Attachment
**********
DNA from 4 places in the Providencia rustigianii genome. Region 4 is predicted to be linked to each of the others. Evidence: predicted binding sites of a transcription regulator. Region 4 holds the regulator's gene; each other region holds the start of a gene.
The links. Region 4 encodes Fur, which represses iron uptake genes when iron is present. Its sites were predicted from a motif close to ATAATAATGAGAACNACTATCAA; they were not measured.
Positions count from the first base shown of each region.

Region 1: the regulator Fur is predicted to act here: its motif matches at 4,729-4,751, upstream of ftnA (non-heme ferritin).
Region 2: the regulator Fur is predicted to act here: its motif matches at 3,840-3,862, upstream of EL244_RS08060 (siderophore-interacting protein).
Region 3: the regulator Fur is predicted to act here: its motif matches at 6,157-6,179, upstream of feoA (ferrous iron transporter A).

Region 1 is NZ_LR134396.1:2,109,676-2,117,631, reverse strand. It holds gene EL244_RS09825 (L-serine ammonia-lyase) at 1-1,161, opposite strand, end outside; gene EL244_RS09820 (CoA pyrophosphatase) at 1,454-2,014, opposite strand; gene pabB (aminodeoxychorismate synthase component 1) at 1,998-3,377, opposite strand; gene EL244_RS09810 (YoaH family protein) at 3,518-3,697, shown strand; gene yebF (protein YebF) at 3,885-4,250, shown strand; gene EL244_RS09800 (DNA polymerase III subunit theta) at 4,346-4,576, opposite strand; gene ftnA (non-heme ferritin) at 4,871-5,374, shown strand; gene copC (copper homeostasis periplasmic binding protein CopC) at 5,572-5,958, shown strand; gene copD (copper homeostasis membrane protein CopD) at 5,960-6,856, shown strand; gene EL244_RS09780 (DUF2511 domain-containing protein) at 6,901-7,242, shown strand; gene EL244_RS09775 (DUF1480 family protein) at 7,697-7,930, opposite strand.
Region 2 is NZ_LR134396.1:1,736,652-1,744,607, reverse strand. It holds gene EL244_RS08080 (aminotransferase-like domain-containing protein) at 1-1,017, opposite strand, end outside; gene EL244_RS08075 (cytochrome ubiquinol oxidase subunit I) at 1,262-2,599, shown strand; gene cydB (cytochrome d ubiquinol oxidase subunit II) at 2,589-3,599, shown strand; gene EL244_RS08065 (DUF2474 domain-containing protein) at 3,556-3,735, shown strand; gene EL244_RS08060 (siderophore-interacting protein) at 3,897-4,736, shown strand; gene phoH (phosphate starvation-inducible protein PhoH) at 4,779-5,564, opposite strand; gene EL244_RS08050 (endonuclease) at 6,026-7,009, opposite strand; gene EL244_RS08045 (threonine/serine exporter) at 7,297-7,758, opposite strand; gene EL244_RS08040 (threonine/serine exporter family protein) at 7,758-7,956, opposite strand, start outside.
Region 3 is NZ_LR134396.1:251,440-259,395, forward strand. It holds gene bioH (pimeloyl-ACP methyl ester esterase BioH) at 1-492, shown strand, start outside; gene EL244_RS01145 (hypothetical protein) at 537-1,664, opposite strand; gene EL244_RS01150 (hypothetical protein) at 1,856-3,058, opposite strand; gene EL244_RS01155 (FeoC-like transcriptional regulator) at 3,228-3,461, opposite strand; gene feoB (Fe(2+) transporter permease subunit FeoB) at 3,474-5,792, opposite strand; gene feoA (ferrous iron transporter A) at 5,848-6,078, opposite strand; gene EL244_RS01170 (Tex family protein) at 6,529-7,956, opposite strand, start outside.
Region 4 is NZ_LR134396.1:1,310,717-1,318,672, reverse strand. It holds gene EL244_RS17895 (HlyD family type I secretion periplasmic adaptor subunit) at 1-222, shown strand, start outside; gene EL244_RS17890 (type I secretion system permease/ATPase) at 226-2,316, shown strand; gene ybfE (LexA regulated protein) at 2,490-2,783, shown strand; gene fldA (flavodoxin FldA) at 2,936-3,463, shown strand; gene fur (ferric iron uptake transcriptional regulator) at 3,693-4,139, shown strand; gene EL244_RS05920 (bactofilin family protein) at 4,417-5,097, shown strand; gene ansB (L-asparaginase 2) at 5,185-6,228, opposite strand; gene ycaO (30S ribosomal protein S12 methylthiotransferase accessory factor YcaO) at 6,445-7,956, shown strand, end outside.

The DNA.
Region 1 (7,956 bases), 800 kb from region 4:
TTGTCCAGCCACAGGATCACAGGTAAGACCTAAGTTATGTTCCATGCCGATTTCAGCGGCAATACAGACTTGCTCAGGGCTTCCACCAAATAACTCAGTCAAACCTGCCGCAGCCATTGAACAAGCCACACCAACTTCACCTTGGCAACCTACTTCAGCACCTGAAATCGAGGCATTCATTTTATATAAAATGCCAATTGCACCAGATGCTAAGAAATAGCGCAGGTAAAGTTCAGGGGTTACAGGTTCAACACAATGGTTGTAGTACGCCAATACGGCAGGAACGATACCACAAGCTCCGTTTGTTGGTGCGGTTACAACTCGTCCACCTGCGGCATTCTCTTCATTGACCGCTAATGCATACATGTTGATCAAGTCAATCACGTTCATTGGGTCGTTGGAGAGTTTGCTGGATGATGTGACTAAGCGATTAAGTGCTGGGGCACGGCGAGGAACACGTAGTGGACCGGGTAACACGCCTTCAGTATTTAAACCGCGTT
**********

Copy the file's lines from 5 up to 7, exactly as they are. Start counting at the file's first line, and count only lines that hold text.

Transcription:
Region 2: the regulator Fur is predicted to act here: its motif matches at 3,840-3,862, upstream of EL244_RS08060 (siderophore-interacting protein).
Region 3: the regulator Fur is predicted to act here: its motif matches at 6,157-6,179, upstream of feoA (ferrous iron transporter A).

Region 1 is NZ_LR134396.1:2,109,676-2,117,631, reverse strand. It holds gene EL244_RS09825 (L-serine ammonia-lyase) at 1-1,161, opposite strand, end outside; gene EL244_RS09820 (CoA pyrophosphatase) at 1,454-2,014, opposite strand; gene pabB (aminodeoxychorismate synthase component 1) at 1,998-3,377, opposite strand; gene EL244_RS09810 (YoaH family protein) at 3,518-3,697, shown strand; gene yebF (protein YebF) at 3,885-4,250, shown strand; gene EL244_RS09800 (DNA polymerase III subunit theta) at 4,346-4,576, opposite strand; gene ftnA (non-heme ferritin) at 4,871-5,374, shown strand; gene copC (copper homeostasis periplasmic binding protein CopC) at 5,572-5,958, shown strand; gene copD (copper homeostasis membrane protein CopD) at 5,960-6,856, shown strand; gene EL244_RS09780 (DUF2511 domain-containing protein) at 6,901-7,242, shown strand; gene EL244_RS09775 (DUF1480 family protein) at 7,697-7,930, opposite strand.